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Legions of Pigs in the Early Medieval West$
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Jamie Kreiner

Print publication date: 2020

Print ISBN-13: 9780300246292

Published to Yale Scholarship Online: May 2021

DOI: 10.12987/yale/9780300246292.001.0001

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Introduction

Introduction

Chapter:
(p.1) Introduction
Source:
Legions of Pigs in the Early Medieval West
Author(s):

Jamie Kreiner

Publisher:
Yale University Press
DOI:10.12987/yale/9780300246292.003.0001

Pigs seem like a minor historical subject. But they helped their caretakers think big, and they can likewise expand our picture of the early Middle Ages. Pigs forced humans to appreciate that they were dealing with interlocking, fluctuating, and variable resources that required a correspondingly flexible approach to handling them. And they were adaptive, most noticeably in their diet but also in their behaviors, which enabled their owners to take advantage of different ecologies. And unlike other livestock, pigs were consistently difficult to manage, so their caretakers could not help but notice that domestication did not fully transform animals into commodities. Humans made tradeoffs and sacrifices in order to keep raising and eating pigs, and that, more than any other animal-human relationship in this period, attests to a long-term process of coevolution.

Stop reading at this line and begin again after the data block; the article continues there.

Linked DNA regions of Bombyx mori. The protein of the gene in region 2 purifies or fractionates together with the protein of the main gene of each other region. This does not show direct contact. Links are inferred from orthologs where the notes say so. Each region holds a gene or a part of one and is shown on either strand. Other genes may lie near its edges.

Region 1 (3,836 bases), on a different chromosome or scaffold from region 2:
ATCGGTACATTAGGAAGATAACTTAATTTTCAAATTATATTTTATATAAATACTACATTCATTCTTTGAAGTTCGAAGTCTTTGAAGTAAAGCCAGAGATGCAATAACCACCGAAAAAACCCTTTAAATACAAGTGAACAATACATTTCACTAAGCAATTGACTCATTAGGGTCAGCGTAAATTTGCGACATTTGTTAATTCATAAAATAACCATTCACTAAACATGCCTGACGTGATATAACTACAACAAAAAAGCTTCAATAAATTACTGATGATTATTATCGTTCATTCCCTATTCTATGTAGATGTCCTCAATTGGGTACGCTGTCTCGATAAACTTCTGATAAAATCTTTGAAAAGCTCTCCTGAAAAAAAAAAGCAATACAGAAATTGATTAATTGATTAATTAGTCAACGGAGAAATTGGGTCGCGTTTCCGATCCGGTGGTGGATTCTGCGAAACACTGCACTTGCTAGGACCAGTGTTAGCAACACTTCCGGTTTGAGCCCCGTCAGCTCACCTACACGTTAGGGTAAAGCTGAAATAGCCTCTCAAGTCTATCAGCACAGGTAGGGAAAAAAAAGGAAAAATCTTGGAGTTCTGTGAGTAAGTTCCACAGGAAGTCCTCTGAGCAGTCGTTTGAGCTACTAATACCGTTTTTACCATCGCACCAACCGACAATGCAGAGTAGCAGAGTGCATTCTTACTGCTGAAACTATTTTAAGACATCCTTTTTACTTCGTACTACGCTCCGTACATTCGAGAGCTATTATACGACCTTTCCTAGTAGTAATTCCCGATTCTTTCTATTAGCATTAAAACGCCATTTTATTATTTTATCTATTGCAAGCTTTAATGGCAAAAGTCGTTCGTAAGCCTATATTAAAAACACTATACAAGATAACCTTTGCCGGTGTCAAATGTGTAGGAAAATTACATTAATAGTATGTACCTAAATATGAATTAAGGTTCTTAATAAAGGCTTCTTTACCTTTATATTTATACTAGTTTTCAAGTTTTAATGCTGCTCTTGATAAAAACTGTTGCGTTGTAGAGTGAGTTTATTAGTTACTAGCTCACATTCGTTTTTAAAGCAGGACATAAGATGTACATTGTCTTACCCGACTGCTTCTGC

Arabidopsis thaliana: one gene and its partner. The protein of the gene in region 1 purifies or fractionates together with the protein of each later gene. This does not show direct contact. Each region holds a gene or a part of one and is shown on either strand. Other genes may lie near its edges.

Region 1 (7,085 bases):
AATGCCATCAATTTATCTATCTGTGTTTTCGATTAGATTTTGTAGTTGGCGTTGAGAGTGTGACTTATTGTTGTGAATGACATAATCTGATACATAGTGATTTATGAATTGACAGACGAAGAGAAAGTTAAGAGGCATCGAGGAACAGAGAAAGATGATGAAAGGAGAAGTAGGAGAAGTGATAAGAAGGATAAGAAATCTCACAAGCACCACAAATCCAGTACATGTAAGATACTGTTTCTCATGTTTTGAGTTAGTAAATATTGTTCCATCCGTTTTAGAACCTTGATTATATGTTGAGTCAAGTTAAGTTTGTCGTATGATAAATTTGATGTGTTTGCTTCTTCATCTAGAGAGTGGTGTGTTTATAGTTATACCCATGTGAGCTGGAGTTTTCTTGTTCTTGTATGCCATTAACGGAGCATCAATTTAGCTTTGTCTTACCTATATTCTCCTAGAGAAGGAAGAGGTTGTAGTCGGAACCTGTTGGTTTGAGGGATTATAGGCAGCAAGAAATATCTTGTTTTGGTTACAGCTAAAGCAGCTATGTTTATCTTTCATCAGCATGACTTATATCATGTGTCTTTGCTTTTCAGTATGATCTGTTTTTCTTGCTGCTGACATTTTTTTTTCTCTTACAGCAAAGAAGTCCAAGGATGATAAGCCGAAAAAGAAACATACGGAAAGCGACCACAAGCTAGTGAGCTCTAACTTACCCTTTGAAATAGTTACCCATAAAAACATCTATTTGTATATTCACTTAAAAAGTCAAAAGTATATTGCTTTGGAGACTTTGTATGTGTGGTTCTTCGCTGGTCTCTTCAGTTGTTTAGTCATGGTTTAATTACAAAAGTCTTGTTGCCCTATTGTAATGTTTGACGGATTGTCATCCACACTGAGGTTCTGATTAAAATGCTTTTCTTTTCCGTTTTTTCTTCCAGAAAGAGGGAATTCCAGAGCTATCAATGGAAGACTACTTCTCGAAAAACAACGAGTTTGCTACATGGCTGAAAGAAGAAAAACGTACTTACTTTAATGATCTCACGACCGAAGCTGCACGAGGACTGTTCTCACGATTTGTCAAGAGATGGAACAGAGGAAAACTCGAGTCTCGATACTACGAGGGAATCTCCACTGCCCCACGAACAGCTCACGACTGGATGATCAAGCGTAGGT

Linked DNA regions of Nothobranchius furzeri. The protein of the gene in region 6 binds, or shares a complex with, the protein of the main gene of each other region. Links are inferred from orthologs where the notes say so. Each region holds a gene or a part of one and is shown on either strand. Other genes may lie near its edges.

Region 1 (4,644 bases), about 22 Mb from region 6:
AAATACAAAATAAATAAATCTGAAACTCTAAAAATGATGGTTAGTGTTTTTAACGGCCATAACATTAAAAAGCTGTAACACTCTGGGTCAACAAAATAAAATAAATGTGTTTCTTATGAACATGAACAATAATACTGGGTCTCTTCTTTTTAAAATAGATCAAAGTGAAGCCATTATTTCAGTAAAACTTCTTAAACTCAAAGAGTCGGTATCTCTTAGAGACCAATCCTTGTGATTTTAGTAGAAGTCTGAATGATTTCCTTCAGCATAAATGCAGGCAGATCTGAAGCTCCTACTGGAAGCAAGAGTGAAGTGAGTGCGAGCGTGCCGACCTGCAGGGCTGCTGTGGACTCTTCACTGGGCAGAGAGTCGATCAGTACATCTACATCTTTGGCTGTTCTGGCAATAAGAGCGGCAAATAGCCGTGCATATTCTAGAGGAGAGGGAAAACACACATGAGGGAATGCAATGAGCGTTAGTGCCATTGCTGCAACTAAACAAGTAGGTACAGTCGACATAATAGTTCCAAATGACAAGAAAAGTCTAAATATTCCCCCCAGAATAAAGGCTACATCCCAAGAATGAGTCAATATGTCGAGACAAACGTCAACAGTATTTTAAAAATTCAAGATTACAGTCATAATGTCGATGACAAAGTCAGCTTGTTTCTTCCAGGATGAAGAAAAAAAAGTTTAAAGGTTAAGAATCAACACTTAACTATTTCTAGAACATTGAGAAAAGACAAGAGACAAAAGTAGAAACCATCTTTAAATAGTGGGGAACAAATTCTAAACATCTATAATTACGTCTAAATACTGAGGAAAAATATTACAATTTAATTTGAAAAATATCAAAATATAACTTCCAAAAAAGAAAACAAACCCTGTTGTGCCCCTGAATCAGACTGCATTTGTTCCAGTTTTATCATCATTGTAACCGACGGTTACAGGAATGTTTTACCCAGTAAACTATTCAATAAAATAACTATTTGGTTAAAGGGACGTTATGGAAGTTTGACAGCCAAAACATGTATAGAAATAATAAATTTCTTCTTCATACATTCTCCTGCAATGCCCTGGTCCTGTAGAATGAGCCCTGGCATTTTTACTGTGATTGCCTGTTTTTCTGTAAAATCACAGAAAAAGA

Keywords:   coevolution, scale, ecology

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